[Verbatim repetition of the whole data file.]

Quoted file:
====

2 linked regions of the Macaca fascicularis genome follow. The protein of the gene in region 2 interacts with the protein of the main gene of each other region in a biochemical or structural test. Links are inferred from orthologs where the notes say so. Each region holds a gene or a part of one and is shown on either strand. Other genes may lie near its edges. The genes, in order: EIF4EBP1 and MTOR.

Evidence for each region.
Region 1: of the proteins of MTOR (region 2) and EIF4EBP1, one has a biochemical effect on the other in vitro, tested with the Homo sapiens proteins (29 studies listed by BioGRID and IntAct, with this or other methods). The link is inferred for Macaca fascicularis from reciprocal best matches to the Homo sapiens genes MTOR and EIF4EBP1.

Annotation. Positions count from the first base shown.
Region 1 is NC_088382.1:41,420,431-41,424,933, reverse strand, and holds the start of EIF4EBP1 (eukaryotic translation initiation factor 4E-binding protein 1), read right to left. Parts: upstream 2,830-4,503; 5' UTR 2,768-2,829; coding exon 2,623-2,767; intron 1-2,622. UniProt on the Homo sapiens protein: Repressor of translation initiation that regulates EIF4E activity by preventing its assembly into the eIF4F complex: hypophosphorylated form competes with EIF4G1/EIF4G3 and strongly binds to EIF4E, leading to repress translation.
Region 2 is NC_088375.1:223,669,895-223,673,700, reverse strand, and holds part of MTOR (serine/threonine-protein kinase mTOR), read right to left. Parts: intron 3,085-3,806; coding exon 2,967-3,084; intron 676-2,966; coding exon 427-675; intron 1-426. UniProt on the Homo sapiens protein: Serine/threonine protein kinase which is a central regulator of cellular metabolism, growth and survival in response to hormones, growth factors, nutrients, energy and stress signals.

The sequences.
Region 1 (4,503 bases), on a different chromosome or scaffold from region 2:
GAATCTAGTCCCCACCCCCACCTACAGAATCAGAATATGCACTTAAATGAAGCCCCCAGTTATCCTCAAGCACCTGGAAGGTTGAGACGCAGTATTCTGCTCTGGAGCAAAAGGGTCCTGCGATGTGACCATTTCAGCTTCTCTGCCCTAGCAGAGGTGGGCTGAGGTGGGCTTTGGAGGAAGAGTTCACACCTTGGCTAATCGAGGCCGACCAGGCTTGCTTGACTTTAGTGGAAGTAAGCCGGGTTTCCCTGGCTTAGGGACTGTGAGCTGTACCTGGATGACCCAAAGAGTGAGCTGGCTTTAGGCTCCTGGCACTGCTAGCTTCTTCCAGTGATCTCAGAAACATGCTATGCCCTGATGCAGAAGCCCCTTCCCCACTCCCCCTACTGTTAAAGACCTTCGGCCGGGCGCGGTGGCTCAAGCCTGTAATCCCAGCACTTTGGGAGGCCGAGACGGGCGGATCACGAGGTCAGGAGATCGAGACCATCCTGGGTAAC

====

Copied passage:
2 linked regions of the Macaca fascicularis genome follow. The protein of the gene in region 2 interacts with the protein of the main gene of each other region in a biochemical or structural test. Links are inferred from orthologs where the notes say so. Each region holds a gene or a part of one and is shown on either strand. Other genes may lie near its edges. The genes, in order: EIF4EBP1 and MTOR.

Evidence for each region.
Region 1: of the proteins of MTOR (region 2) and EIF4EBP1, one has a biochemical effect on the other in vitro, tested with the Homo sapiens proteins (29 studies listed by BioGRID and IntAct, with this or other methods). The link is inferred for Macaca fascicularis from reciprocal best matches to the Homo sapiens genes MTOR and EIF4EBP1.

Annotation. Positions count from the first base shown.
Region 1 is NC_088382.1:41,420,431-41,424,933, reverse strand, and holds the start of EIF4EBP1 (eukaryotic translation initiation factor 4E-binding protein 1), read right to left. Parts: upstream 2,830-4,503; 5' UTR 2,768-2,829; coding exon 2,623-2,767; intron 1-2,622. UniProt on the Homo sapiens protein: Repressor of translation initiation that regulates EIF4E activity by preventing its assembly into the eIF4F complex: hypophosphorylated form competes with EIF4G1/EIF4G3 and strongly binds to EIF4E, leading to repress translation.
Region 2 is NC_088375.1:223,669,895-223,673,700, reverse strand, and holds part of MTOR (serine/threonine-protein kinase mTOR), read right to left. Parts: intron 3,085-3,806; coding exon 2,967-3,084; intron 676-2,966; coding exon 427-675; intron 1-426. UniProt on the Homo sapiens protein: Serine/threonine protein kinase which is a central regulator of cellular metabolism, growth and survival in response to hormones, growth factors, nutrients, energy and stress signals.

The sequences.
Region 1 (4,503 bases), on a different chromosome or scaffold from region 2:
GAATCTAGTCCCCACCCCCACCTACAGAATCAGAATATGCACTTAAATGAAGCCCCCAGTTATCCTCAAGCACCTGGAAGGTTGAGACGCAGTATTCTGCTCTGGAGCAAAAGGGTCCTGCGATGTGACCATTTCAGCTTCTCTGCCCTAGCAGAGGTGGGCTGAGGTGGGCTTTGGAGGAAGAGTTCACACCTTGGCTAATCGAGGCCGACCAGGCTTGCTTGACTTTAGTGGAAGTAAGCCGGGTTTCCCTGGCTTAGGGACTGTGAGCTGTACCTGGATGACCCAAAGAGTGAGCTGGCTTTAGGCTCCTGGCACTGCTAGCTTCTTCCAGTGATCTCAGAAACATGCTATGCCCTGATGCAGAAGCCCCTTCCCCACTCCCCCTACTGTTAAAGACCTTCGGCCGGGCGCGGTGGCTCAAGCCTGTAATCCCAGCACTTTGGGAGGCCGAGACGGGCGGATCACGAGGTCAGGAGATCGAGACCATCCTGGGTAAC